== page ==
Marine Terminal Project on the North Shore of the Saguenay — Environmental Assessment Decision
October 22, 2018 — Ottawa — The Government of Canada is committed to protecting the environment and our natural heritage while growing our economy.
Today, the Minister of Environment and Climate Change, the Honourable Catherine McKenna, announced that the Marine Terminal Project on the North Shore of the Saguenay is not likely to cause significant adverse environmental effects. The project, proposed by the Saguenay Port Authority, consists of the construction and operation of a new multi-user marine terminal at Sainte-Rose-du-Nord, located approximately 45 kilometres from the city of Saguenay, in Quebec.
In making her decision, the Minister reviewed the Environmental Assessment Report and the comments received from Indigenous peoples and the public. The Canadian Environmental Assessment Agency (the Agency) has concluded that the risk of adverse cumulative effects on the beluga population in the St. Lawrence Estuary caused by increased marine traffic associated with the project would be low and that the mitigation measures would help reduce the risks.
The Minister's Decision Statement establishes more than 70 conditions to protect the environment, including marine mammals, fish and fish habitat, birds, the natural and cultural heritage and human health, and includes mitigation measures and requirements for a follow-up program that the Saguenay Port Authority must fulfill.
For example, to prevent potential effects of the project on the belugas in the Estuary of the St. Lawrence, the proponent will be required to ensure a visual monitoring, and order work stoppage in the presence of belugas during construction. The proponent will also be required to run a real-time monitoring of subaquatic noise levels caused by work in the aquatic environment.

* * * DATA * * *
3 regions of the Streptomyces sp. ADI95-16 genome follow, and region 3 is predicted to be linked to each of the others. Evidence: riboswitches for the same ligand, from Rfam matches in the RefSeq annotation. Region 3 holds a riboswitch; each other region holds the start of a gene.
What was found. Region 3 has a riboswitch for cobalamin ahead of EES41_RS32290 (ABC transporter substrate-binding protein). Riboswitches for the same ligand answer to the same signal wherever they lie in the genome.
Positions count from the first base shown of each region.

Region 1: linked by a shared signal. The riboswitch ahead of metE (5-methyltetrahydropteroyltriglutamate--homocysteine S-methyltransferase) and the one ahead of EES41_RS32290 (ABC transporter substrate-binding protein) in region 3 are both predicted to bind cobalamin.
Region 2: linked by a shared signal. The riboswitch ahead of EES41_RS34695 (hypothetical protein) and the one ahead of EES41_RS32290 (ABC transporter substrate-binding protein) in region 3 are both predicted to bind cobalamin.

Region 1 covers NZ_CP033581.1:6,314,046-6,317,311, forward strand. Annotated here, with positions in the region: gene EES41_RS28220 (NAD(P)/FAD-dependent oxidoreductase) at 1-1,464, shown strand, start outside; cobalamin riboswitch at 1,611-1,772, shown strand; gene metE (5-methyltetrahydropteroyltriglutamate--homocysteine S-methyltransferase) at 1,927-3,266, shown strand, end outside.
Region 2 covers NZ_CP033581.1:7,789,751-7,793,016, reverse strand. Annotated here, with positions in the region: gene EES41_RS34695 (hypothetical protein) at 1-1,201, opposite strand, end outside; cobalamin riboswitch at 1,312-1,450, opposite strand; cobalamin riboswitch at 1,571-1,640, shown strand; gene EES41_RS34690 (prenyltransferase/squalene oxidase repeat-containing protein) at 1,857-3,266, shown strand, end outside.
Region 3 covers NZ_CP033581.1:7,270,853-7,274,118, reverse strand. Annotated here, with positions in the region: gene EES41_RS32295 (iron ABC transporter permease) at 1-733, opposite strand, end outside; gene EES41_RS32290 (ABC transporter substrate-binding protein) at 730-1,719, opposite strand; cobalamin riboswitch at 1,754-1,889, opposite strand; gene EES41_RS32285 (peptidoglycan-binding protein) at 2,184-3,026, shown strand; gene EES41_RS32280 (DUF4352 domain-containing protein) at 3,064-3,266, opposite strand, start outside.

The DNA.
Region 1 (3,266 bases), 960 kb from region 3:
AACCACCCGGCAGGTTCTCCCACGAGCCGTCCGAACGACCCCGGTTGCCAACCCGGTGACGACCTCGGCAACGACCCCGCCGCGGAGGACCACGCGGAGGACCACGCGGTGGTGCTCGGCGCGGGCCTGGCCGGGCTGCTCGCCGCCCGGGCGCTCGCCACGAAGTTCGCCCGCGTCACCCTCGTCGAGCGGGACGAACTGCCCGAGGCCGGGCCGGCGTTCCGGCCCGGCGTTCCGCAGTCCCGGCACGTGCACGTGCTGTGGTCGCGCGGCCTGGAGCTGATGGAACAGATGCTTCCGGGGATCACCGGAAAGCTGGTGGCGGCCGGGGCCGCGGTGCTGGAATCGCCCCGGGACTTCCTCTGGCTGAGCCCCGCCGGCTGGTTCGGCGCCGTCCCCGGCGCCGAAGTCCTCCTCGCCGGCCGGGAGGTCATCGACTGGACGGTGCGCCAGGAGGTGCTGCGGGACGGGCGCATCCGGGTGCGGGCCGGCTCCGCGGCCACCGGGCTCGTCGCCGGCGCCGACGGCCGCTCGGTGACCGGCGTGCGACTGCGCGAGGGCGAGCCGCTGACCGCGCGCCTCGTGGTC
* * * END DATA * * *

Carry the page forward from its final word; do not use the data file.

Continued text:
This decision follows a thorough and science-based environmental assessment conducted by the Agency with the participation of the public, First Nations, and expert federal departments including Fisheries and Oceans Canada, Transport Canada, Environment and Climate Change Canada, Health Canada, Natural Resources Canada, Parks Canada, and the provincial ministry of le Développement durable, de l'Environnement et de la Lutte contre les changements climatiques.
Following this decision, the proponent will be required to obtain additional authorizations and permits from Fisheries and Oceans Canada and Transport Canada. The Agency will be responsible for monitoring and enforcing legally-binding conditions under the Canadian Environmental Assessment Act, 2012.
"My decision is based on rigorous scientific evidence, expertise from federal departments and extensive consultations with the public and First Nations. The Saguenay Port Authority will have to adhere to the established conditions to ensure the implementation of mitigation measures that reduce the risks on the beluga in the St. Lawrence Estuary. We are committed to ensuring that informed decision-making is supportive of sustainable development while providing opportunities for economic growth for all Canadians."
— The Honourable Catherine McKenna, Minister of Environment and Climate Change
Office of the Minister of Environment and Climate Change
Canadian Environmental Assessment Agency
Follow us on Twitter: @CEAA_ACEE
Report a problem or mistake on this page
- Date modified: